Foreign students in the United States are expected to cover all their expenses without needing to accept paid employment. However, F-1 students have limited rights to do paid work, as described in this article.
F-1 visa holders (but not their spouses or children) can work at almost any job on their school’s campus without needing to obtain U.S. government authorization. If you want to work off campus, however, you’ll need to request authorization from either your DSO or the U.S. Citizenship and Immigration Services (USCIS). Your DSO can authorize curricular practical training. USCIS can authorize limited types of off-campus work, including:
We’ll give a rundown of each type of work below, with links to other articles that explain the application process in cases where you need to obtain an actual work permit card.
You may work on the campus of your school for up to 20 hours a week while school is in session and up to full-time during school vacations.
However, there’s an important requirement: Before you start work, the DSO must certify that the job you have been offered will not displace nonstudent U.S. workers. In other words, the job must be one that is typically filled only by students. A job in the cafeteria, library or bookstore; or maybe with a professor or a campus science laboratory as a teaching or research assistant would likely satisfy this requirement. A job as secretary to the dean or as janitor would probably not.
On-campus employment is also allowed if it is part of a scholarship or fellowship and is part of your academic program. In fact, sometimes such work can be done off campus if the workplace is still “educationally related” to or “affiliated” with the school. An example would be working with a professor at an off-campus research facility. Your DSO will know if such off-campus employment is permitted within the limitations of permitted on-campus work.
Once your studies are over, you must stop working at your on-campus job. You may, however, be able to obtain authorization to stay in the United States and do paid practical training, as described below.
Despite all your plans to be self-supporting, something could go wrong. Perhaps your parent loses his or her job, the foundation that supplied your scholarship goes bankrupt, you or your family have new medical bills, or your school tuition rises sky-high. Luckily, the immigration laws provide for such contingencies. If you can show that you are experiencing severe economic hardship because of unforeseen circumstances beyond your control, you may be able to obtain permission to work for an off-campus employer. However, there are risks to submitting this application, as we’ll describe below.
If you have been in school for less than one year, you are on your own. You will not be able to obtain this special work authorization, and you will have to find some other way to cover your expenses. Your only option may be to return home and wait for better times to reapply for a student visa. Of course, you will want to talk to your DSO first, who may be able to help the school arrange a leave of absence, so that you will not have to reapply for school admission when you are ready to return.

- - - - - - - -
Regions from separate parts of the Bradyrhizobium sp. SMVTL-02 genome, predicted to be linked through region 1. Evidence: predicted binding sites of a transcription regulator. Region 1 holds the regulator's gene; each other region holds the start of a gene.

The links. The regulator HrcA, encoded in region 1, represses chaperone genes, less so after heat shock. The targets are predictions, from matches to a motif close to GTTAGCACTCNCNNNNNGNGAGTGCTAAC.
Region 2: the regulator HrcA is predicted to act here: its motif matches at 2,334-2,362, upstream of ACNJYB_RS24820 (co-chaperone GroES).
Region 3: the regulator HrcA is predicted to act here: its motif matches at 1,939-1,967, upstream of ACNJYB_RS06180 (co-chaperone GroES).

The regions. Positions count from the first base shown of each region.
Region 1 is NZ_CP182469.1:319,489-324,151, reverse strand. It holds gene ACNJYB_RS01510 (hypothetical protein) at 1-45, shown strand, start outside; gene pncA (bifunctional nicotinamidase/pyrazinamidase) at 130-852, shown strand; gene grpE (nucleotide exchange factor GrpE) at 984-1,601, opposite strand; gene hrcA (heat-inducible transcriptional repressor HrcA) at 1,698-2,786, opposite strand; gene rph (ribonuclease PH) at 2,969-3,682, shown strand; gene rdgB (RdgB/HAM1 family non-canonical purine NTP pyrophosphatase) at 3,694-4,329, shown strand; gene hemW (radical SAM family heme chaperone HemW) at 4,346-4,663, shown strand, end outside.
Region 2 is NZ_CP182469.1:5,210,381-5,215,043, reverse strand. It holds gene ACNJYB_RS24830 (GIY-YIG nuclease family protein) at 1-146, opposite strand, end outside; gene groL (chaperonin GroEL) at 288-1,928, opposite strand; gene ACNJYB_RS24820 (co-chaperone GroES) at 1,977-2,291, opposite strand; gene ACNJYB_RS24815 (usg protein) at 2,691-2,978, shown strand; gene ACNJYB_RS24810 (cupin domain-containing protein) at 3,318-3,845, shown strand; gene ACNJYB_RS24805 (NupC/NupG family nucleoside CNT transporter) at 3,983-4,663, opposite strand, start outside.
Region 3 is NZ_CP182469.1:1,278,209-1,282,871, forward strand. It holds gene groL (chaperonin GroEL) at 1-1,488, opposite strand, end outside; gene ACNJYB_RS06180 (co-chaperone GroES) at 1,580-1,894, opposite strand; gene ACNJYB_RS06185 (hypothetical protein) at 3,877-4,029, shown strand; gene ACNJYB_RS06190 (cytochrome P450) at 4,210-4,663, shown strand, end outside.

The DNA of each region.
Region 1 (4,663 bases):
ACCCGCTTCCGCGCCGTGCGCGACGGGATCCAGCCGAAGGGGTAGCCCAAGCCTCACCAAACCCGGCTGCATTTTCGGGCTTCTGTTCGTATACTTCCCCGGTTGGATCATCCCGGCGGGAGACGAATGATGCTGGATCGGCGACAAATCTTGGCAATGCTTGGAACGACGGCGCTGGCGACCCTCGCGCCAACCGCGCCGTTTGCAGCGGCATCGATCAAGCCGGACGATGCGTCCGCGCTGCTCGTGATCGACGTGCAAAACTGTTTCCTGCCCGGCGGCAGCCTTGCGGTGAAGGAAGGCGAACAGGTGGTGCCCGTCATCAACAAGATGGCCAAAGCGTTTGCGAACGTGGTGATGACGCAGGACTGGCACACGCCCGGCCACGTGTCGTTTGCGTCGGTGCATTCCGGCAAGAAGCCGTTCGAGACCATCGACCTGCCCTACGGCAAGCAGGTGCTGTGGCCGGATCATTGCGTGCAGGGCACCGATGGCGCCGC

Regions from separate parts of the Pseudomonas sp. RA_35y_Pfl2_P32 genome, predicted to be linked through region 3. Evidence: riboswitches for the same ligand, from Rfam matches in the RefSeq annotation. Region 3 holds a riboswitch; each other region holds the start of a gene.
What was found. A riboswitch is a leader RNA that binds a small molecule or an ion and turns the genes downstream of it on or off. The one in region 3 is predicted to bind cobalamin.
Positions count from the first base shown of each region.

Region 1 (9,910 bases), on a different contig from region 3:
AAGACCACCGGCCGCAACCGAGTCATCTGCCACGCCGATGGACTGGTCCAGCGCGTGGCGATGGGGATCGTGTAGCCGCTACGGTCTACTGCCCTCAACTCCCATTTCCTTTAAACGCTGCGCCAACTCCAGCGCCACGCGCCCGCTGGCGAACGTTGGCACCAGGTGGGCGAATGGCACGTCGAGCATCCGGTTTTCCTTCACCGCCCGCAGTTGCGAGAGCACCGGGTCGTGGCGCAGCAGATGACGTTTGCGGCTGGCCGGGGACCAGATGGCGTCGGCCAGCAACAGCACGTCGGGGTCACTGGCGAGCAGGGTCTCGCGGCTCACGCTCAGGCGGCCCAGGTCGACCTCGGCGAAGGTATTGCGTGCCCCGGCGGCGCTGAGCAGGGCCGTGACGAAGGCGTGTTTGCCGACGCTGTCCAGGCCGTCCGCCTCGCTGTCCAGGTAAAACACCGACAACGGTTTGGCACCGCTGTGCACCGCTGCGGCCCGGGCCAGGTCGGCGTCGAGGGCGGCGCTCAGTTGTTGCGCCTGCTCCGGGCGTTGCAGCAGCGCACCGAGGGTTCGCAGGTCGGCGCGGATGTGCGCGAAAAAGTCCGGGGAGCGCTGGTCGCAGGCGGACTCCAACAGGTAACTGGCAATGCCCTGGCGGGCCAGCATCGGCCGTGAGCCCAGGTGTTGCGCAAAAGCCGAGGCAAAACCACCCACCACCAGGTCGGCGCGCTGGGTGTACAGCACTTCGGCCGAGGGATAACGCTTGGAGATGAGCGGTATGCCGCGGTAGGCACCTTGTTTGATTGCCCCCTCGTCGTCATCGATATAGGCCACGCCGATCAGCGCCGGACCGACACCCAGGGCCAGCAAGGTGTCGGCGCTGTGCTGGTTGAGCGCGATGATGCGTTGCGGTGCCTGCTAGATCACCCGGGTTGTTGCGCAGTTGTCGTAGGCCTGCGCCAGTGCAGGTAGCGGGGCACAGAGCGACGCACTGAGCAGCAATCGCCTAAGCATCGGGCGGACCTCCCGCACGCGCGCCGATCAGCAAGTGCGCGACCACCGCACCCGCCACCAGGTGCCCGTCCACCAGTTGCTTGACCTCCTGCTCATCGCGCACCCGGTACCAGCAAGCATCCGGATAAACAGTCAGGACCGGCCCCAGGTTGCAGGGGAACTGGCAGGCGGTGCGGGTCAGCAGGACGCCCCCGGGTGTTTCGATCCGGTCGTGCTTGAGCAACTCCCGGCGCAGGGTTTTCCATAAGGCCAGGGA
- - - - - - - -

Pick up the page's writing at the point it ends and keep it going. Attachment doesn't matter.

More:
If you have already completed a full academic year of study, are in good academic standing, and cannot obtain suitable or available on-campus employment to meet your new need, you can apply to USCIS for a permit to work off campus. Even if you already have an on-campus job, you can switch to off-campus work, which you may want to do if it pays more. You can work no more than 20 hours a week while school is in session, but you can work full-time during school holidays or vacations.
For information on how to apply for your work permit, see F-1 Students in Severe Economic Hardship: Applying for an Off-Campus Work Permit.
Curricular practical training is off-campus work that is an integral part of your curriculum and directly related to your major area of study. If your course of studies already has such a program (such as a cooperative education or internship program), you may take one of these jobs. You may or may not be paid for such work.
For example, if you are studying psychology and your program requires you to earn credit or fulfill your graduation requirements by working at a hospital or treatment facility, this would be considered curricular practical training. You will be allowed to work even if the work is not required. If it is “elective” (not a requirement for your degree) but your school lists it in the catalogue, names a faculty member in charge, and gives academic credit for it, it can potentially qualify as curricular practical training. Make sure you check with your DSO first as some schools will have stricter requirements than others about granting curricular practical training and some may only authorize it when it is required.